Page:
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(a) I talked to myself.
(b) I said to myself.

What kind of difference do you native speakers think there is between (a) and (b)? A friend of mine (Japanese) says you use (a) when you are thinking aloud whereas in (b) it's all silent. Is it necessarily true?? Is it really a matter of vocalization?
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Hi,

A friend of mine (Japanese) says you use (a) when you are thinking aloud whereas in (b) it's all silent. Is it necessarily true?? Is it really a matter of vocalization? Well, your friend is not far from the truth. It's not as clearcut as he suggests.And perhaps there are some other considerations.

(a) I talked to myself. This sounds like you are giving information, having a discussion with yourself. It does suggest you are speaking aloud, although maybe not.

(b) I said to myself. This does have more of a suggestion of silence. It also has less idea of a discussion with yourself. I said to myself, 'I'm in big trouble!'

Best wishes, Clive
Good. Thank you, Clive.

And one more question. Are they both equally natural in English? It's not like one is more common than the other?
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"I talked to myself" is rather unusual in that no one would admit to being such a nut case. (It's the use of the first person that makes it strange.) Talking to oneself is the sort of thing you would mention of someone else, not admit of yourself!

The "nut-case" interpretation:
Did you see that guy on the corner as we walked by? Did you notice he was talking to himself? He'd better be careful or the men in the white coats are going to take him away!

An interesting alternate use:
My sister is a rude driver. She just cuts in front of others and leaves them talking to themselves! (screaming at her, but she can't hear them of course, so they appear to be talking to themselves!)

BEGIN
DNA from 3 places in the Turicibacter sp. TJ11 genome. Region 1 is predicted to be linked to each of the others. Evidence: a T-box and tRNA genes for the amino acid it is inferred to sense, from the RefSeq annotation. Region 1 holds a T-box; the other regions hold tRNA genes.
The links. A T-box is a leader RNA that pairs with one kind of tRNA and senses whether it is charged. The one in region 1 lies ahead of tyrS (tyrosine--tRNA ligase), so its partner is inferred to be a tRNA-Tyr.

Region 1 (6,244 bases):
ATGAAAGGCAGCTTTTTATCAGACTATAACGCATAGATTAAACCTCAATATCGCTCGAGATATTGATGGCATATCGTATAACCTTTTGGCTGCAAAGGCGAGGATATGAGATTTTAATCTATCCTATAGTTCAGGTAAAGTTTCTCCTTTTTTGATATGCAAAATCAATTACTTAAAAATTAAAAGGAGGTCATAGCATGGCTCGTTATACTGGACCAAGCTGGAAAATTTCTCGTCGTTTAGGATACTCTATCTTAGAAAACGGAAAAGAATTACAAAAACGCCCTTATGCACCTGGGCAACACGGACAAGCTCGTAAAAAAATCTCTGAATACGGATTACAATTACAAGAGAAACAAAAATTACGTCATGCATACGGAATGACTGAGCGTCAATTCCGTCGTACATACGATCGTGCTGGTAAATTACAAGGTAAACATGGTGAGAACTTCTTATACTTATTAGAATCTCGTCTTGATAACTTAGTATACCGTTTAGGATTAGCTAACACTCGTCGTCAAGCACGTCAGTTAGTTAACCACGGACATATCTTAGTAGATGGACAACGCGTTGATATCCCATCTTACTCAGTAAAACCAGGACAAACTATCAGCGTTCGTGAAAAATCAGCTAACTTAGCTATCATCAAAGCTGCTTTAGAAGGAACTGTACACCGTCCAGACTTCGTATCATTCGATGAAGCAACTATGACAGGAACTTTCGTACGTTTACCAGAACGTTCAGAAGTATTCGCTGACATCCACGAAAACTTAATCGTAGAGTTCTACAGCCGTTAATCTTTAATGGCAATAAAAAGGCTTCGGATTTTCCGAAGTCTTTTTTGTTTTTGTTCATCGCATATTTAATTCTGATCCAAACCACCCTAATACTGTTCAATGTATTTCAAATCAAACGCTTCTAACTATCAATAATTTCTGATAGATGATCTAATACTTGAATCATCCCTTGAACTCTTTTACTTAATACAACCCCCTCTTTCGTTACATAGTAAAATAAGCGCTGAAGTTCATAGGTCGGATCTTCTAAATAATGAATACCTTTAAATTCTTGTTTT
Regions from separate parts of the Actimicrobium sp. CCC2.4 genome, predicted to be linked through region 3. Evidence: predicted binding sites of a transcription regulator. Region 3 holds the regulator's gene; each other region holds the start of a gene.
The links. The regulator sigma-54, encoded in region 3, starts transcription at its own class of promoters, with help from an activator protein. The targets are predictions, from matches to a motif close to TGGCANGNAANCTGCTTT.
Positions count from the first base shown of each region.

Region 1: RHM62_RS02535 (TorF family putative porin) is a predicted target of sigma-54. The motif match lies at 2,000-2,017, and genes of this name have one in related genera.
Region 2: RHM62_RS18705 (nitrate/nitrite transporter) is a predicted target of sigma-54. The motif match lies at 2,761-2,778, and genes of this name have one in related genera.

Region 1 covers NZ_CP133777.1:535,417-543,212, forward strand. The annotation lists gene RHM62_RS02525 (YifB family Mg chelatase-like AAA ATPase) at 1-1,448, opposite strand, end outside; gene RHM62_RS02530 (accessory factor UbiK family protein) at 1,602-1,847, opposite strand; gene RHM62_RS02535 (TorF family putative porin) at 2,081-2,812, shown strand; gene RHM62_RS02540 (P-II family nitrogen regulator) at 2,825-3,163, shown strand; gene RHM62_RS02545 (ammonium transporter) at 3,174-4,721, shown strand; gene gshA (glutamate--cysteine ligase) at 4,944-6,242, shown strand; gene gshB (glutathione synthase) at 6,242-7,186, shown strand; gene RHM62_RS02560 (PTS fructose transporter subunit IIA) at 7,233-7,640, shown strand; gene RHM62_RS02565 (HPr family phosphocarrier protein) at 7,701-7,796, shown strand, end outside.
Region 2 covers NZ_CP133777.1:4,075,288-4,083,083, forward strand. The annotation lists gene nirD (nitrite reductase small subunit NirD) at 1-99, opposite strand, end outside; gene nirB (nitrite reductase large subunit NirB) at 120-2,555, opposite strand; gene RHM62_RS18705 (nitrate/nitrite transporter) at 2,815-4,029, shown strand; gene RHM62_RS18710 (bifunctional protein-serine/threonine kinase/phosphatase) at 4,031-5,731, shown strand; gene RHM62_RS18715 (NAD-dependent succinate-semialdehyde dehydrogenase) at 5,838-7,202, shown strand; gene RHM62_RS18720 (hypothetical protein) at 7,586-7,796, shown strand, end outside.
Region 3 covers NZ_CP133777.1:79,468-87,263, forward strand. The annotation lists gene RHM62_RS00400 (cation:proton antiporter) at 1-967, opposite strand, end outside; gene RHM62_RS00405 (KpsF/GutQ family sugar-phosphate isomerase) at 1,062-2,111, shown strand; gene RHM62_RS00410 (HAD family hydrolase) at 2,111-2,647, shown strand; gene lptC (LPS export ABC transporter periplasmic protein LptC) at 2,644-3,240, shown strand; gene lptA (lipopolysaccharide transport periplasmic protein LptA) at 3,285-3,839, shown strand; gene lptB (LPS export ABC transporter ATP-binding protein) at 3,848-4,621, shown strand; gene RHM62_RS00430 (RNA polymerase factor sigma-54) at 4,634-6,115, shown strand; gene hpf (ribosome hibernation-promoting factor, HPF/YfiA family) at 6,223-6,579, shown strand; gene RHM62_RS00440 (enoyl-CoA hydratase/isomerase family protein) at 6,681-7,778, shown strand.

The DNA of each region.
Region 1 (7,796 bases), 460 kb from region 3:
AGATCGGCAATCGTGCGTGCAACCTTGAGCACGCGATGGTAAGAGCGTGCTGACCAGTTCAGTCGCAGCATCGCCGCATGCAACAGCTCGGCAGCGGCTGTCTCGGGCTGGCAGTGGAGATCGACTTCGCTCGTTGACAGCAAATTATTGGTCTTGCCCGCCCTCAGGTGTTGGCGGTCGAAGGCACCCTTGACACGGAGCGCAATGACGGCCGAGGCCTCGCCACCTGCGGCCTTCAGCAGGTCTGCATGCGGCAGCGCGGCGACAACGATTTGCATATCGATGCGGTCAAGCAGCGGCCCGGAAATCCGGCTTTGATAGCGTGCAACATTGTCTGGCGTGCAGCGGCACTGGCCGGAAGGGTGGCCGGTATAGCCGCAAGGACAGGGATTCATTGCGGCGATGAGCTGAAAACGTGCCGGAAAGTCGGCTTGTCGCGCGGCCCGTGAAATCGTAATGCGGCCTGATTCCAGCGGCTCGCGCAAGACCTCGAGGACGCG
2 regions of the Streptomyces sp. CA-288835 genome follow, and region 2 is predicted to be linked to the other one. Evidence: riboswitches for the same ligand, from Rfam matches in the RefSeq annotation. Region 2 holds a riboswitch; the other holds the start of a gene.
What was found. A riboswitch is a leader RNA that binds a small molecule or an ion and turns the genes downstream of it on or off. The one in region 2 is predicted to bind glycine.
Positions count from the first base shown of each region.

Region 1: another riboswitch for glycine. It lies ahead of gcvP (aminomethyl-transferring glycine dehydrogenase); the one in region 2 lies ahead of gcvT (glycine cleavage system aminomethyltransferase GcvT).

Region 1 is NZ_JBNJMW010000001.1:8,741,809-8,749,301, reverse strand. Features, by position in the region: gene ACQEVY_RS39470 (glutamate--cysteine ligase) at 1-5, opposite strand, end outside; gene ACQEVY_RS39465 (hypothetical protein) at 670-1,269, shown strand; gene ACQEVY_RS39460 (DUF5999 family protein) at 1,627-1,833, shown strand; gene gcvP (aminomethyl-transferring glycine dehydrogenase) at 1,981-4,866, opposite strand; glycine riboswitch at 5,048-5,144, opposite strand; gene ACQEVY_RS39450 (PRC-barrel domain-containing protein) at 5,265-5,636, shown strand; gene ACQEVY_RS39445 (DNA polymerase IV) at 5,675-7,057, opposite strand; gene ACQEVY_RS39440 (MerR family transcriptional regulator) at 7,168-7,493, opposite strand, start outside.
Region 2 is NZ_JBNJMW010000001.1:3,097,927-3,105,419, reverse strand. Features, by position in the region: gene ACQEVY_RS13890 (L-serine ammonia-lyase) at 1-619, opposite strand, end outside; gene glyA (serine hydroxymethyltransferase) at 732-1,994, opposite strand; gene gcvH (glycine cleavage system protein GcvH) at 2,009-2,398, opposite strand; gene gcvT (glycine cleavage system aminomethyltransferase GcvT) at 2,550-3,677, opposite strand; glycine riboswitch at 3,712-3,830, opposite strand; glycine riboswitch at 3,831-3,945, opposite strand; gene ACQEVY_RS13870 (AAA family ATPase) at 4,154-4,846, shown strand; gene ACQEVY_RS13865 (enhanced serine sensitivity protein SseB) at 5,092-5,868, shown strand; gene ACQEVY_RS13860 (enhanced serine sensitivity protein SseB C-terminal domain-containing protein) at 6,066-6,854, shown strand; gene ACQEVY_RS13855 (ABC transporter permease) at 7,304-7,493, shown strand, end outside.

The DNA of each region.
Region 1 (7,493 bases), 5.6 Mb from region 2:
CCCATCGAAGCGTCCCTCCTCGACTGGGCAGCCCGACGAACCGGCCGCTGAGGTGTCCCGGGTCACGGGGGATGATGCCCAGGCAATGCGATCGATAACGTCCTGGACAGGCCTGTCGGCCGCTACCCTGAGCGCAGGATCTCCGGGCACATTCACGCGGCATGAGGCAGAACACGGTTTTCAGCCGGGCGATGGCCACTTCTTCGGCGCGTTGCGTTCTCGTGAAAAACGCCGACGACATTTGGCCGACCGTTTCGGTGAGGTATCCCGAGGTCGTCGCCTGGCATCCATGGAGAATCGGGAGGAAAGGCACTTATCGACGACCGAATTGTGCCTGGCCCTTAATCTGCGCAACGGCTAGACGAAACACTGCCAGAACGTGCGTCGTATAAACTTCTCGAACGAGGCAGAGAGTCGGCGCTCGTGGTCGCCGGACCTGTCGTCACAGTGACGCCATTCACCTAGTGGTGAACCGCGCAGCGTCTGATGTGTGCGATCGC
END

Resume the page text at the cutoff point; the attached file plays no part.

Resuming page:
"I said to myself" is pretty much equivalent to "I thought".

CJ
Maybe this is obvious, but if you use "said" you need to specify what was said. "I said to myself" is very common; as Jim said, it usually means "I thought." (For instance: The first time I saw her I said to myself, "Someday I'm going to marry that girl!")

"I talked to myself" is certainly less common, especially in the simple past. I could imagine scenarios like "Doctor, I think I need psychiatric help. I'm nervous, I've been talking to myself, I hear voices..." Of course, you could say something like "I had no one to talk to, so I talked to myself." But I would say that it is not nearly as common as "I said to myself..."
Your examples of the one with a psychological problem is typical for 'I talked to myself', I think. But isn't it also possible for healthy people to use it when involved in, say, self-discussion? I think we sometimes have 'an angel and a devil' on our mind talking something completely opposite to each other, when we don't know which decision is better. When we are 'possesed' by them, it seems that they talk to each other using our mouth.
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Hi Taka,

CJ wrote: "I said to myself" is pretty much equivalent to "I thought". That pretty well sums it up. We use these words in this way reasonably often. Instead of 'I talked to myself', meaning a silent debate, we'd almost always use another debate-oriented verb, like 'wondered', 'considered', 'asked myself'.

Clive


Clive, what about my self-discussion example above? Is it really specific to 'nut-cases'? Your initial reply doesn't seem to say it is.
Hi,

Well, are you thinking of 'talking to yourself' aloud or internally?

Talking to your self aloud definitely a hint of potential 'nuttiness'. (Or perhaps they just have a very small cell-phone)

Talking to yourself 'inside your head' As I said earlier, I think we tend to use verbs other than 'talk' if we speak of this process: 'wonder', 'consider', etc.

Clive
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